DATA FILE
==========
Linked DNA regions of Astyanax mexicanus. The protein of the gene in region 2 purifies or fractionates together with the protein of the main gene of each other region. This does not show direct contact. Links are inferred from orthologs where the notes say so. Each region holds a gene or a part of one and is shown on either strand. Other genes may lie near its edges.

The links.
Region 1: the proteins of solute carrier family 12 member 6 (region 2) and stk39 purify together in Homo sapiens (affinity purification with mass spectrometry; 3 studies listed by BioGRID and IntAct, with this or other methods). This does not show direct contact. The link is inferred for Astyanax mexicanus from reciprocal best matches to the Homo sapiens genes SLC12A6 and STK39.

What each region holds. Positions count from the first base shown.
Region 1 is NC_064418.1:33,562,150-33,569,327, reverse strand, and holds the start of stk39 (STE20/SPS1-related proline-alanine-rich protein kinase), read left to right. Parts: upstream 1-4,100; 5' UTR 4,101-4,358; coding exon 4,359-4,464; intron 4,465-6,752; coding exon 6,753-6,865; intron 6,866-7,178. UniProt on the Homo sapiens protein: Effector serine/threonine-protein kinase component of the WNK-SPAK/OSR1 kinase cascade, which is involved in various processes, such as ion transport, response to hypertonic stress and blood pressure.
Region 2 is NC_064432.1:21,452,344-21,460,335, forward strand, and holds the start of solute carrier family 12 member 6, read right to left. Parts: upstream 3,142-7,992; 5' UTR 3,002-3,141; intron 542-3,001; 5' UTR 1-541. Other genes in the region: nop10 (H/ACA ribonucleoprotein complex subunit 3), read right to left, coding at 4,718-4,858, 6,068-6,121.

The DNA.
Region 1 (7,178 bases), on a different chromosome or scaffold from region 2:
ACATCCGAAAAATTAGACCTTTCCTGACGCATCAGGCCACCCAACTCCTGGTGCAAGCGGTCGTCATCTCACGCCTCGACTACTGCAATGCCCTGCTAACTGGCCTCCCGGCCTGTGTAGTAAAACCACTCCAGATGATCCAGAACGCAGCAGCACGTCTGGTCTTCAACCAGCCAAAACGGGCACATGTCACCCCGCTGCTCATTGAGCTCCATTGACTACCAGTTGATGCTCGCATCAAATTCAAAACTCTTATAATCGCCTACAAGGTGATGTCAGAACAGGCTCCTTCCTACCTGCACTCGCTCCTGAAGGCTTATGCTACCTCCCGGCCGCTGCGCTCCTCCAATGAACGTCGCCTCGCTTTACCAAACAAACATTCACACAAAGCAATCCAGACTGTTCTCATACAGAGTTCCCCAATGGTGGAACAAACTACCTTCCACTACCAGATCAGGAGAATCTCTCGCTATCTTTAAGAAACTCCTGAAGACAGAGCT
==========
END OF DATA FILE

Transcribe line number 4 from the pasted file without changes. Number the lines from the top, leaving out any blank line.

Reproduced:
What each region holds. Positions count from the first base shown.